History lies hidden beneath our feet – though we cannot see it, the psychogeography of this city shapes us and our stories.
What if the Padang was still a beach?
An urban beach resurfaces along colonial Singapore’s old coastline of 1843.
By unearthing a historical fragment of Singapore’s mutable shoreline, the installation explores the embedded psychogeographies of Singapore’s land reclamation since its colonial founding.
Psychogeography is a theme in art and urbanism that explores how people’s behaviour and emotions are affected by the urban environment. As you tread on this sliver of beach, retrace the footsteps of dwellers 179 years ago, and consider what has since changed.
What layers of history reside here?
The odd fragment of the shoreline far displaced from Singapore’s current land boundary elicits questions of how and why this urban district has evolved. In this charged site of the Padang, the installation subtly recalls the nation’s pre-founding ruggedness, colonial milieu, and post-independence development.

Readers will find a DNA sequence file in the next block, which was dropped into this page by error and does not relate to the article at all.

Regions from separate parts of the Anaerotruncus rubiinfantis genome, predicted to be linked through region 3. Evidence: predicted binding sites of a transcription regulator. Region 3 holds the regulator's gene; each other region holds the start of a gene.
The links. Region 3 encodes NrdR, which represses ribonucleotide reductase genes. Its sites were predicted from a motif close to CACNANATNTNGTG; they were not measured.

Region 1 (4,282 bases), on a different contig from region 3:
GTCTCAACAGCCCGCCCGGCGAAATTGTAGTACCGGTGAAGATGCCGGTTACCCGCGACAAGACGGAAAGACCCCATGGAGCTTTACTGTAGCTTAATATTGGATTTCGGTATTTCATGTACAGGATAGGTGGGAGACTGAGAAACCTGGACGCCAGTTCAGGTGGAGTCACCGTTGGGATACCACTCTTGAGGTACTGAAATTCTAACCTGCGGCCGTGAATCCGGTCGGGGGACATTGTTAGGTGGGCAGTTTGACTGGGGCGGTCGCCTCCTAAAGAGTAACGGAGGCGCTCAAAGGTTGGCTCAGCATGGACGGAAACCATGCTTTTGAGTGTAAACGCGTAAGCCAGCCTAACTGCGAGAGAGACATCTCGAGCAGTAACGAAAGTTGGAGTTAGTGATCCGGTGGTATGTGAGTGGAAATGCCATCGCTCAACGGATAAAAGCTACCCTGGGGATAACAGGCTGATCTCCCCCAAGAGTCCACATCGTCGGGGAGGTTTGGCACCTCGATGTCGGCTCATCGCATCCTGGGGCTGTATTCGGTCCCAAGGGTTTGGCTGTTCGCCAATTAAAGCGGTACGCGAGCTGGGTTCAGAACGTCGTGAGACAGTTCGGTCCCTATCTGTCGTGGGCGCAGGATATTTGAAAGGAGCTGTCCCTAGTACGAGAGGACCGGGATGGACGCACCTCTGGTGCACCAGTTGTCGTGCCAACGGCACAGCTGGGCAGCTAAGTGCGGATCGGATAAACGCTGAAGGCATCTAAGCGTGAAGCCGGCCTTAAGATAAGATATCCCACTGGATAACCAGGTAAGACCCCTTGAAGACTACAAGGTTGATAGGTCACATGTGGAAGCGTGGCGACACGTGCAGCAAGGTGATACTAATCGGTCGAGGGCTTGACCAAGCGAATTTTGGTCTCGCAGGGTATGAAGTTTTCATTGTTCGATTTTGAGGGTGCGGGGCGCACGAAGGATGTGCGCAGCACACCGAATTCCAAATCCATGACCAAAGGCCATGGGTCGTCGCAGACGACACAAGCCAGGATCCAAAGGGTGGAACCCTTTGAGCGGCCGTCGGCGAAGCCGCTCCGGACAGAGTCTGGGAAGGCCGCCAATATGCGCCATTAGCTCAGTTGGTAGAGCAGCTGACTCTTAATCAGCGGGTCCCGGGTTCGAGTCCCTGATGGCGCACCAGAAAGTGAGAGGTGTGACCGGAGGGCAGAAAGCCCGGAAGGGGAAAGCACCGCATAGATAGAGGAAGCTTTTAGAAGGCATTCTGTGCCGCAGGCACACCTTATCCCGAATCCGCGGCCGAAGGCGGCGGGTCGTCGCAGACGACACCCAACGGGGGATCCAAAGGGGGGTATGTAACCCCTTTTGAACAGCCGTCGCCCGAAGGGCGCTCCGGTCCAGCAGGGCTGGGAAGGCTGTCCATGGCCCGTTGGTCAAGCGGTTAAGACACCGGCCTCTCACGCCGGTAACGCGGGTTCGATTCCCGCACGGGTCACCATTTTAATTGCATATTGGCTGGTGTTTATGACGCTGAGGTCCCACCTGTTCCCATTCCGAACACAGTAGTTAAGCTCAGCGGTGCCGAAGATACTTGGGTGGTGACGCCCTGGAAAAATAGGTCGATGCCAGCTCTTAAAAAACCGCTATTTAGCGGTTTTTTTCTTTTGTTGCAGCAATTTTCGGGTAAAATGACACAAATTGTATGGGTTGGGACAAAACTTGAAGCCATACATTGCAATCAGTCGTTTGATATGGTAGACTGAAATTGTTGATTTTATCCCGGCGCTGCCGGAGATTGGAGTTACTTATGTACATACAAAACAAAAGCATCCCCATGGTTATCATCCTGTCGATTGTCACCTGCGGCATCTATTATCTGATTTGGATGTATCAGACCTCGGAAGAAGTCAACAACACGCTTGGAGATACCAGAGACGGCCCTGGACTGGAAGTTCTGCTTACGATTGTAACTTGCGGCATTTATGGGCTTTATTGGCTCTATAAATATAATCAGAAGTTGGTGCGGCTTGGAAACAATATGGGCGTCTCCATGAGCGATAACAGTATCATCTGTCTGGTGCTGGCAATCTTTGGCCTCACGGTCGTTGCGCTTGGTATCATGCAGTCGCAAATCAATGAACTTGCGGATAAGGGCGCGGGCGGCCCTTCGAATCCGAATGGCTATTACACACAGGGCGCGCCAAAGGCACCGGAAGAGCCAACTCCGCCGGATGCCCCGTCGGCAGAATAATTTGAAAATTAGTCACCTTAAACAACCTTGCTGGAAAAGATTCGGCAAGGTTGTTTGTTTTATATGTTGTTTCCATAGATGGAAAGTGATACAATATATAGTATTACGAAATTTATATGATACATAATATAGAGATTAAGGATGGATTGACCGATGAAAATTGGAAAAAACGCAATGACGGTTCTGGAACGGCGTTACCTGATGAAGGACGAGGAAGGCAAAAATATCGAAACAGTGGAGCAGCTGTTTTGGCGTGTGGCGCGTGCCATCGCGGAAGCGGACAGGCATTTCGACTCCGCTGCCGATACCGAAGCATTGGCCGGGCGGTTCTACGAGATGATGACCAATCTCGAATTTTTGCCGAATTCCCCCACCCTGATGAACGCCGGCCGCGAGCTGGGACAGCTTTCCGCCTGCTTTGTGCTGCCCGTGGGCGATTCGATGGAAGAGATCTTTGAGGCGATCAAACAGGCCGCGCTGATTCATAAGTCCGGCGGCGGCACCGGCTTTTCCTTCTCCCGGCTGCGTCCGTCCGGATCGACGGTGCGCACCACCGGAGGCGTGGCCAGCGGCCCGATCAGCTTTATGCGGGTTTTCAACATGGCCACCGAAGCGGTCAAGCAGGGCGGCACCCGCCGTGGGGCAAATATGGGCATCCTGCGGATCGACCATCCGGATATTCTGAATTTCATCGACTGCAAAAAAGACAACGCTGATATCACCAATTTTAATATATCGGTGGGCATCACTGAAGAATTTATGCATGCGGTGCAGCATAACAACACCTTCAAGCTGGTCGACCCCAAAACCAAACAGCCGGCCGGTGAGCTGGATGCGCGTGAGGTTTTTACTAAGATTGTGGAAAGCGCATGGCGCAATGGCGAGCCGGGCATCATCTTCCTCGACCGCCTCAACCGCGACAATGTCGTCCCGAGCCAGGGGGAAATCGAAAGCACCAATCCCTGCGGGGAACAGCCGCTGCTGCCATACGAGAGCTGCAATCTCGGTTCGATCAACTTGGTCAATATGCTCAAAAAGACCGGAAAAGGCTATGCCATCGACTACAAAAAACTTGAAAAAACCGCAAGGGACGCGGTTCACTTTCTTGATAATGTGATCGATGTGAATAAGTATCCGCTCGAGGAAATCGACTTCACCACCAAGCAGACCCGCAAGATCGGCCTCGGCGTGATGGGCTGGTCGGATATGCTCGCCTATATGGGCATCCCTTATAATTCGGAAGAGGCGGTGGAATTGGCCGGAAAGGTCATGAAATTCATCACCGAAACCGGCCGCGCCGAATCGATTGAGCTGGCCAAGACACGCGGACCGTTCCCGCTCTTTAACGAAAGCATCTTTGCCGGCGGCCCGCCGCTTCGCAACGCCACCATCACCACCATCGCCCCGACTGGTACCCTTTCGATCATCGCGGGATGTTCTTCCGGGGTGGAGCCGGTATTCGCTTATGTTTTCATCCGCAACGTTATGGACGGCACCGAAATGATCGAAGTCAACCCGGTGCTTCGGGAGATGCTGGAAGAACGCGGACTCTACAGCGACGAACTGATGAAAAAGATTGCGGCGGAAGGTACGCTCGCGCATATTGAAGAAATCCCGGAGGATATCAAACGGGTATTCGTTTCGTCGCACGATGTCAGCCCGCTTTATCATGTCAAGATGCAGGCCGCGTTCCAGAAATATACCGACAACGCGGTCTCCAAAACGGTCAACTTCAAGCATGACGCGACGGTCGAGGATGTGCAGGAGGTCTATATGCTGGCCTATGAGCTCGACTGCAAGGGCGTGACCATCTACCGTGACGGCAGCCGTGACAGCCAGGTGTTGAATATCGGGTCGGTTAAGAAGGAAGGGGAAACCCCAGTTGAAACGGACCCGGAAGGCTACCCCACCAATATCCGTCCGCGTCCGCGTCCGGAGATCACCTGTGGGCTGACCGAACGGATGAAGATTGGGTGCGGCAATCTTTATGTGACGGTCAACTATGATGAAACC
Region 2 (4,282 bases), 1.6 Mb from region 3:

The anti-monument of a patch of beach reinvokes centuries’ past of activity and spectacle. Between fishing shore, colonial dealings and metropolitan bustle, the Padang has been a quiet and restless witness to Singapore’s changes.